To be read: March 19, July 19, November 19
If, however, the work has been especially hard, the Abbot has the power to decide to add something to the meal, if he thinks it is appropriate, 7barring above all things every excess, so that no monk suffer indigestion. 8For nothing is so contrary to the life of a Christian as overindulgence, 9as our Lord says: “Be on guard, so that your hearts will not be weighted down with overindulgence…”(Lk 21:34). 10Do not serve the same quantity of food to young children but less than to older ones, since we should be frugal in all things. 11Let everyone except the very weak and the sick abstain altogether from eating the flesh of four-footed animals.
As was noted yesterday, in the latter half of this chapter, Benedict addresses the issue of overindulgence, and we commented upon that in the meditation. And now, in these last verses, we have Benedict’s prohibition against eating the meat of four-footed animals. It appears that there were times in the history of the Benedictine tradition that fish and fowl were both acceptable fare. And at times, even the fowl was seen as forbidden. And in some traditions of the stricter observance of the Rule, not even fish was allowed. Vegetarian fare was from the beginning the preferred norm throughout the history of the order. It seems clear, however, that for St. Benedict the “meat of four-footed animals” is never acceptable. It is possible that this prohibition comes from an understanding in his day that such meat made the passions stronger, as some commentators have suggested. But it is equally possible that our Father Benedict was concerned for the life of the animals and wanted to show compassion for “all creatures great and small”, as the veterinarian, James Herriot, said in his famous hymn.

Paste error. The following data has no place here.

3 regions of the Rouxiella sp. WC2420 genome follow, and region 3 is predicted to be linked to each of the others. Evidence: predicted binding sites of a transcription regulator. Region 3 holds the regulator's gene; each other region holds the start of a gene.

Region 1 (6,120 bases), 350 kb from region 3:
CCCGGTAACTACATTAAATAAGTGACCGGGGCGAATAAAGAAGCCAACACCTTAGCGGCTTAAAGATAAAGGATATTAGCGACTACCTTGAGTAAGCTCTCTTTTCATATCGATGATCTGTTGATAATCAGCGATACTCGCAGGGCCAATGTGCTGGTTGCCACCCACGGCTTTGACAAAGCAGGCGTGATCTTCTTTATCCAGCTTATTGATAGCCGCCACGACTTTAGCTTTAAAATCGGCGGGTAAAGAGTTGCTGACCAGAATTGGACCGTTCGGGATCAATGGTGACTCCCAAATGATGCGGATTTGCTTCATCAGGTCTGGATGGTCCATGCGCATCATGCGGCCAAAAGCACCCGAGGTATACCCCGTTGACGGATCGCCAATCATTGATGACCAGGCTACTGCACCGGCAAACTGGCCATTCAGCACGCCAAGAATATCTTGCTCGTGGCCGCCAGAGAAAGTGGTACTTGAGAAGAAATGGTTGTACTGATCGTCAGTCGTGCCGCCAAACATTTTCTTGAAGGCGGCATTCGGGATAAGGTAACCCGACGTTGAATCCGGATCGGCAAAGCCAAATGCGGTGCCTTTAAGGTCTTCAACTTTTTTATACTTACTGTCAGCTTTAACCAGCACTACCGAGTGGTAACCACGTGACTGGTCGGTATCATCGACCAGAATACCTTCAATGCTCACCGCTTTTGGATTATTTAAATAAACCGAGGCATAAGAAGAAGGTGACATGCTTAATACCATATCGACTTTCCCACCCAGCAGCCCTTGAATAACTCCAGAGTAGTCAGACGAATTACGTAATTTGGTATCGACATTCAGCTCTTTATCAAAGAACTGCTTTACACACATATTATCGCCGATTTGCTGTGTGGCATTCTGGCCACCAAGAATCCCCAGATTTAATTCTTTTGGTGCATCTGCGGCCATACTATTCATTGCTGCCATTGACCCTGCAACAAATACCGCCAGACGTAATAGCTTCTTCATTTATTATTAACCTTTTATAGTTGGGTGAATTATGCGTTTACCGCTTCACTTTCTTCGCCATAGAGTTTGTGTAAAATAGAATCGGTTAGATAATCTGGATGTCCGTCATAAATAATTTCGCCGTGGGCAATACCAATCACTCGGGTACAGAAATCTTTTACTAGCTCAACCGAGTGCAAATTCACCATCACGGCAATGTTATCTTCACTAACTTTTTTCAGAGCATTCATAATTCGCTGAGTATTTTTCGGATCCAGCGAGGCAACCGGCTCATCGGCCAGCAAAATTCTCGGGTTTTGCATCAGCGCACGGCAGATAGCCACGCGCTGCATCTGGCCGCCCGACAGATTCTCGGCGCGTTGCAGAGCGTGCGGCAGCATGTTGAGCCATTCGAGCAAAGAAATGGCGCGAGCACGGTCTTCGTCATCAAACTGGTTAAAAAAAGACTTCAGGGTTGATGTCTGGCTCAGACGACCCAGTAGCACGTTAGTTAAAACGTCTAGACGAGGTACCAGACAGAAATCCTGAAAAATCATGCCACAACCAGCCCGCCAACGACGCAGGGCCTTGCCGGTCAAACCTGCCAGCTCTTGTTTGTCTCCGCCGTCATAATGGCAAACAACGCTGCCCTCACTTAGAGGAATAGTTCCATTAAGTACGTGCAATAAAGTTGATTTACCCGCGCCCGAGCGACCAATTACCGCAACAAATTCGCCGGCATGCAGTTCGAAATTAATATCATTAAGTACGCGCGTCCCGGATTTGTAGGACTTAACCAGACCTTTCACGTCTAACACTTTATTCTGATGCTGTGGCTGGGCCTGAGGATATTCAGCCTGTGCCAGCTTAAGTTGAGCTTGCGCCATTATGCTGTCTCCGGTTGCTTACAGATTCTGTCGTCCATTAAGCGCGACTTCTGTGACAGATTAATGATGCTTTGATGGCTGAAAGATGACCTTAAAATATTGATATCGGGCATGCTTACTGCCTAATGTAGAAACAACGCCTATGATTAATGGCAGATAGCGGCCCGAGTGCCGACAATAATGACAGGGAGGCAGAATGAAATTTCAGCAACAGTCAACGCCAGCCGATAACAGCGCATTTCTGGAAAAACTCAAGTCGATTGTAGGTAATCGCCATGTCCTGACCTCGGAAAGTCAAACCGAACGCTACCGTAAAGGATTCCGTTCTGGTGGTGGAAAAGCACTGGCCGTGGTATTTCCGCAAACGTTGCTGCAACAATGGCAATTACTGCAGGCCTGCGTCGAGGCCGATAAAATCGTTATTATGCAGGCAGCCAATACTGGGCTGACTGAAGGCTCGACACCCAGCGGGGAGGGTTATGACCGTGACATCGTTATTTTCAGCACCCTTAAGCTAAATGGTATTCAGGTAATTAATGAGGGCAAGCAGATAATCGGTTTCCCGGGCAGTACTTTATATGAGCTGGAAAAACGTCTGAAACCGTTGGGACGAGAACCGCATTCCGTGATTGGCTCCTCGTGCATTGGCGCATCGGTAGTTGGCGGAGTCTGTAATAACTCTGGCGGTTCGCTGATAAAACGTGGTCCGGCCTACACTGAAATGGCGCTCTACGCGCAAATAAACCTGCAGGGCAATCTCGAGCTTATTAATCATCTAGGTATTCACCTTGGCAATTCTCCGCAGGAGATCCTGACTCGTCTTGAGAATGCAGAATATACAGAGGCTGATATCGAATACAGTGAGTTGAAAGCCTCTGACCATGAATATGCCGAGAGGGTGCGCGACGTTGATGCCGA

So, how do we apply this? For our personal spirituality, it is important for us to look at our lives and consider whether we are wise and frugal, whether we really have and use only what we need, whether we are caring for God’s precious creation, or are we being wasteful. It is a wonderful spiritual discipline to strive to have and use only what we need. It is not a sin to eat meat. But is that what is best for our physical well-being, our spiritual health, and the greatest care for God’s creation? The general thrust of the Rule is to always take the higher road, that “Your way of acting should be different from worldly ways” (RB 4:20). As St. Paul says, “‘All things are lawful for me,’ but not all things are helpful. ‘All things are lawful for me,’ but I will not be enslaved by anything” (1 Cor. 6:12). Benedict wants us to strive for what is helpful and holy. His restriction is not intended to be an onerous burden or a penitential sacrifice. Benedict wants us to want what is best for all.